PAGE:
4 good reasons HI Ottawa Jail is proooobably definitely haunted
This time of year, the leaves start to fall and HI Ottawa Jail makes online lists around the world about the most haunted buildings in Canada. But is it actually? To recap: the building spent over a hundred years as a jail, and was even an execution site (some viewable to the public). When a new jail opened up in the city, the Canadian Youth Hostel Association (CYHA) bought the building, spruced it up and opened it as a hostel the following year. For over 45 years, HI Ottawa Jail has been welcoming guests from all over the world, but is it actually haunted? Here are four pretty convincing reasons I think it’s probably definitely possibly maybe but most likely certainly haunted, I think.
1. It’s got a gruesome history
If you haven’t yet joined one of the hostel tours (which are free and run every morning at 11 am), you might not know all the gritty details of this former jail. Here’s the Cole’s Notes: the Carleton County Gaol opened in 1862 with very little in the way of amenities: the windows were open to the elements, leaving prisoners exposed to frigid Ottawa winters and sweltering summers.
Today, you can sleep in a prisoner’s cell (about one metre wide by three long), and plenty of “rooms” still have their original iron bar doors. (You can also opt to stay in a standard room over in the guards’ quarters.) You can still see a solitary confinement cell in the basement, complete with the original rings used to shackle prisoners, face down, to the floor. And perhaps creepiest of all are the original gallows, once used for public hangings. Yup, still there, complete with a replica noose. There’s also what appears to be an ‘unofficial’ gallows over a back staircase, so it’s hard to say how many prisoners were executed at the jail. But more certainly perished as a result of the harsh conditions. Spoiler: you can’t get ghosts without dead people and this building made plenty of those.
The most notorious inmate in the jail’s history was Patrick J. Whelan, who was imprisoned and hanged before a crowd of 5,000 onlookers for the murder of politician D’Arcy McGee in 1869, though he vehemently denied his involvement until his death. His body was supposed to be sent to Montreal, but was instead buried on the jail property. So not only is PJ here probably a resident ghost, he’s probably pissed, too, and looking to vent some frustrations.
2. It feels like home (to ghosts)
It’s comfy and cozy now, sure, but when the CYHA bought the building, they deliberately left a lot of the aforementioned jail elements in tact, partly to create a cool place to stay, but also to honour the history of the building. Perhaps less deliberate was leaving the place feeling exactly like home to all the ghosts lingering around inside. What kind of ghost is going to pack up and leave the place when his old cell is right down the hall and the familiar creak of the death row floor accompanies your 2 am creep-strolls, just like it did on execution day? There’s gotta be a bit of comfort in the old familiar chill of iron bars. It’s all still there, and if I were a ghost, I’d be happy to hang around my old haunts, rather than having to figure out my way around some new unfamiliar building I decided to spook. Ghosting. Ain’t. Easy.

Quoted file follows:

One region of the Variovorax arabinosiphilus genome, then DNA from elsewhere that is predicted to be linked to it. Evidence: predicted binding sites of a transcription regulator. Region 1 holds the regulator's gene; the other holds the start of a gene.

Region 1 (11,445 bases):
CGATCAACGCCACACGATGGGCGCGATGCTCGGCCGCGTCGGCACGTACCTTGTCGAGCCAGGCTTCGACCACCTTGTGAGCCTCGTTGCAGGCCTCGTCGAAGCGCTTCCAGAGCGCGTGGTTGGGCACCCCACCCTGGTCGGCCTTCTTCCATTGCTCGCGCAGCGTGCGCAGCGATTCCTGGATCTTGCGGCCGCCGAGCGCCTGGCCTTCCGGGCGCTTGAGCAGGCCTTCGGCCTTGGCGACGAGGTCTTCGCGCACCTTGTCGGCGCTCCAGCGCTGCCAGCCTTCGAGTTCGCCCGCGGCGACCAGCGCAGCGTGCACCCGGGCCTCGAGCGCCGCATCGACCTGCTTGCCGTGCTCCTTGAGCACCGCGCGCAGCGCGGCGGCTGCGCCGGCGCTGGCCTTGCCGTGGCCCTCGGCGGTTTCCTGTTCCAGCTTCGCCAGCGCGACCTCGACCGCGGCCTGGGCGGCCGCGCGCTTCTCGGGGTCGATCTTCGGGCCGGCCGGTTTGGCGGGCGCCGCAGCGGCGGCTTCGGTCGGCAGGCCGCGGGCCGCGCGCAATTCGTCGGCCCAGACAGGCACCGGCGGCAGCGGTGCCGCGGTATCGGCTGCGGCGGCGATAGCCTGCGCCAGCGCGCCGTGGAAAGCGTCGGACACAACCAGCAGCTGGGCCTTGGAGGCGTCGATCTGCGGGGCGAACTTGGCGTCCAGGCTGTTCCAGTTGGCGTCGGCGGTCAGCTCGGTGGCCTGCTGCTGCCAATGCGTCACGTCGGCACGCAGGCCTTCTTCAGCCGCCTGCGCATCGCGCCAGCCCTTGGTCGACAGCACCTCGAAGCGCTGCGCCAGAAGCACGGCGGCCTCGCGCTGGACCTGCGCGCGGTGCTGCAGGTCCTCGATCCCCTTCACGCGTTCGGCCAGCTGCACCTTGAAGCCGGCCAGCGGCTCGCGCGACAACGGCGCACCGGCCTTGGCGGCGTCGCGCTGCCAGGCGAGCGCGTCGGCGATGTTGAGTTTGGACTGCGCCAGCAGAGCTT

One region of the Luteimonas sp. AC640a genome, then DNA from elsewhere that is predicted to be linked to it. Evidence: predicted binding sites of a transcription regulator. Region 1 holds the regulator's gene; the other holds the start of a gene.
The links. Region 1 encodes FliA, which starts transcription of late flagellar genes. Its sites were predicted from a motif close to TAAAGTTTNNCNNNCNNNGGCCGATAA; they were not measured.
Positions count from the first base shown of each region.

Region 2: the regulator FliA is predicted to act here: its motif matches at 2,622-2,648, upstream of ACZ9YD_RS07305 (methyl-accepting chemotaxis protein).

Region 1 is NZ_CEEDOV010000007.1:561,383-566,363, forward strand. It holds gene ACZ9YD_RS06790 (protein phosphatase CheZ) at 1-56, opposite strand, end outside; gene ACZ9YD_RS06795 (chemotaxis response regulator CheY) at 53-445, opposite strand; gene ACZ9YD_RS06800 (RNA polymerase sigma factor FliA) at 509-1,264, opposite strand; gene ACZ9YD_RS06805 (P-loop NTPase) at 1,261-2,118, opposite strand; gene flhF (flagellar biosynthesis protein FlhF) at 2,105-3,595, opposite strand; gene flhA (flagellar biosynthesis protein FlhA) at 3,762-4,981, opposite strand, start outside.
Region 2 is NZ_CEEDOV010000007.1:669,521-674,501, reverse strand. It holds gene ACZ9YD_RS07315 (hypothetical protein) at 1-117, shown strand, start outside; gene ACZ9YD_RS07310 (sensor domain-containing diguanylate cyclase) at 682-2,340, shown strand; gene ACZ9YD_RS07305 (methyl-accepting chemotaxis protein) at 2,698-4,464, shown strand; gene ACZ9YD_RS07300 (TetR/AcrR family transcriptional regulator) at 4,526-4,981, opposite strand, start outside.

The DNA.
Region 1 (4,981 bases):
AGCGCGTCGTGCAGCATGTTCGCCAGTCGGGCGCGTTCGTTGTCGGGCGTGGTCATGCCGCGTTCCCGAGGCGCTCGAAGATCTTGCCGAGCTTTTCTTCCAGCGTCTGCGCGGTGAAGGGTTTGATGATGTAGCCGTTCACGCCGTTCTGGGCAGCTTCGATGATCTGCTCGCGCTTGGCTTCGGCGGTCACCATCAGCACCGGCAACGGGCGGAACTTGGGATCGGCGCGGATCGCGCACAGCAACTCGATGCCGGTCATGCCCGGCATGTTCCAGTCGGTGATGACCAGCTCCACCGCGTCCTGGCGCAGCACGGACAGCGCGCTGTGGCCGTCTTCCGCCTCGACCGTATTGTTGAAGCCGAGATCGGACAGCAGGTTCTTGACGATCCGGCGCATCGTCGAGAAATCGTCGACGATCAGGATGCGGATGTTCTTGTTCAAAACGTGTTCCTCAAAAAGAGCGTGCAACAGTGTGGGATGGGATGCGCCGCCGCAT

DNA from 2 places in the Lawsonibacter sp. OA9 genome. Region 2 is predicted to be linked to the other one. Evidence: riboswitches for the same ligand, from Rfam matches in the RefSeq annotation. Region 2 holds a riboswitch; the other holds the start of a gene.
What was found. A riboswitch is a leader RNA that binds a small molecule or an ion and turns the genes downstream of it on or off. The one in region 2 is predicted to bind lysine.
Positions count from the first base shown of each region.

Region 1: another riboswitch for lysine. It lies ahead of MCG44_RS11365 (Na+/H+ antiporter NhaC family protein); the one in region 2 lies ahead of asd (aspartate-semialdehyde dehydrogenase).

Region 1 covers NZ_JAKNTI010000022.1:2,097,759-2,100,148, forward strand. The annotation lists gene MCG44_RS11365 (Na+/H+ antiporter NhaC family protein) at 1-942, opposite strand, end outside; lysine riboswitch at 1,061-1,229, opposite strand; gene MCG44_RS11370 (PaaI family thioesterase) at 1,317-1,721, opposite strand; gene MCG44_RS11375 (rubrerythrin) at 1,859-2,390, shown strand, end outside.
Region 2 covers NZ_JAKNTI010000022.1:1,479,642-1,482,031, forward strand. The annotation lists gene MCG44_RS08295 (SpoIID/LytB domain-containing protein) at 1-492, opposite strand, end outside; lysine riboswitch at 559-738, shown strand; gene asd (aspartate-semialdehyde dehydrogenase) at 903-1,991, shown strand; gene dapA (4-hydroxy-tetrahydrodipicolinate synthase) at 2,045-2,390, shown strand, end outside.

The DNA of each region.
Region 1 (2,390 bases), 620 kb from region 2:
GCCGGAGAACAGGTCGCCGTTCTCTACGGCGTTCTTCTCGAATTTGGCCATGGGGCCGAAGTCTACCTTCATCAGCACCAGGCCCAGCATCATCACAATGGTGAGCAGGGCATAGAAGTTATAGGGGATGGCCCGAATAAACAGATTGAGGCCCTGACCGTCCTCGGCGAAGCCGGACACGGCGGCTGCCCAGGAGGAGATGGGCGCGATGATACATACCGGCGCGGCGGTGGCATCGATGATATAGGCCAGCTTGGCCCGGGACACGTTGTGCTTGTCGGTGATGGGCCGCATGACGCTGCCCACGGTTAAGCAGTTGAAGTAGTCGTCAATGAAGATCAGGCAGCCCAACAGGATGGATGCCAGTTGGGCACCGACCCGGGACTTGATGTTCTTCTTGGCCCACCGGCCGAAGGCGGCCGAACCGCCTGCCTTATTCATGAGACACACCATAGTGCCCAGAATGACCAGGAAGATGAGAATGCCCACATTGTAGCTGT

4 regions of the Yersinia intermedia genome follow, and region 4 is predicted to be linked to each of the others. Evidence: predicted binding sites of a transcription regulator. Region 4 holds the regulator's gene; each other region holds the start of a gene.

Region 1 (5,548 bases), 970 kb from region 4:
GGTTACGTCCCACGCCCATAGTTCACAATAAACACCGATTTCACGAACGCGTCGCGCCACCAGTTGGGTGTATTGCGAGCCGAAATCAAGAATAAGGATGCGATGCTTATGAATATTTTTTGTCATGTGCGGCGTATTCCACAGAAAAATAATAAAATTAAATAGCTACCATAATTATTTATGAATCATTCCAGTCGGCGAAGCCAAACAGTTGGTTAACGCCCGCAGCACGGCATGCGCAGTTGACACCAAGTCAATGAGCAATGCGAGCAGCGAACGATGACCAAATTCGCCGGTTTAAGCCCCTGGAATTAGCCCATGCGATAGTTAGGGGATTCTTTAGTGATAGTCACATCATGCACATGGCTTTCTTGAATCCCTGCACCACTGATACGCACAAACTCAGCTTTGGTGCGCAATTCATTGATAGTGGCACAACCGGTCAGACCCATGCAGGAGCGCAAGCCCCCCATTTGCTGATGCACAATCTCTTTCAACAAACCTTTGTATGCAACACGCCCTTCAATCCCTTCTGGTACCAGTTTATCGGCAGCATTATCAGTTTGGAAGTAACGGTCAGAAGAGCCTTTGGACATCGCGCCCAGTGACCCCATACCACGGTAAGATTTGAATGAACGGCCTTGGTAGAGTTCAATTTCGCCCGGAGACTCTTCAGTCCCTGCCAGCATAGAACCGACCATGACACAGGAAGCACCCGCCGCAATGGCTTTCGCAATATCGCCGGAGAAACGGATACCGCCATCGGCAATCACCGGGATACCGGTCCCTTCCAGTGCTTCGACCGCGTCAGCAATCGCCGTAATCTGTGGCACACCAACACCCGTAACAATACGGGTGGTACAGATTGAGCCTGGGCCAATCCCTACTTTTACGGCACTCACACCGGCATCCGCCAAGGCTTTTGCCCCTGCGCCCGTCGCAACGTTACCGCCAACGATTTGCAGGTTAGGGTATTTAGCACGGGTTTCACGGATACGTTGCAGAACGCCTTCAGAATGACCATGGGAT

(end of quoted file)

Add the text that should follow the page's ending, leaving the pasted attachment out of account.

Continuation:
3. Bodies were found there
When what is now the hostel’s parking lot was partially dug up to build the Mackenzie King Bridge, the remains of 140 bodies were found buried there. And they only dug up a corner of it. Who knows how many other bodies are still hanging out in the grounds around the hostel. So there’s a hefty repository of departed souls just out the side door of the building. In other words, there’s basically free refills on ghosts here.
4. Trust the reviews
Most guests report little more than just a creepy feeling overnight, especially if they took the hostel tour that morning. But more than a few have reported seeing actual ghosts, and there’s some consistency to the stories. There’s been more than one report of a ghost sitting or standing at the foot of guests’ beds at night, sometimes reading a bible. There have also been “sightings” of Patrick J. Whelan inside his cell at night, or wandering the dark corridor along death row. Here are just a few actual reviews the hostel has received:
“Great hostel but the ghosts kept messing with the entrance door. Spooky AF.”
“Beautiful place—ghosts wouldn’t leave me alone. Loved humming to me. Such an amazing experience, will definitely come back. Thank you.”
“I do not believe in ghosts, nor does the friend I was travelling with. However at 1 am my friend woke up screaming ‘Let me go!’ and said she felt like someone was holding her arm. And I wasn't anywhere near her... and there was no one else in the room. Let me tell you, you can't fake that kind of reaction. Highly recommended.”
“All in all, despite apparent ghosts, this hostel is a great place to stay when in Ottawa.”
“It’s haunted, but not in a bad way, ghosts are super quiet.”
“An eerie experience, that was overall pleasant. The ghosts don't bother you too much.”
So yeah, I’m convinced. HI Ottawa Jail is absolutely probably haunted. But the ghosts actually seem kinda nice. You’ll just have to go there yourself to find out for sure.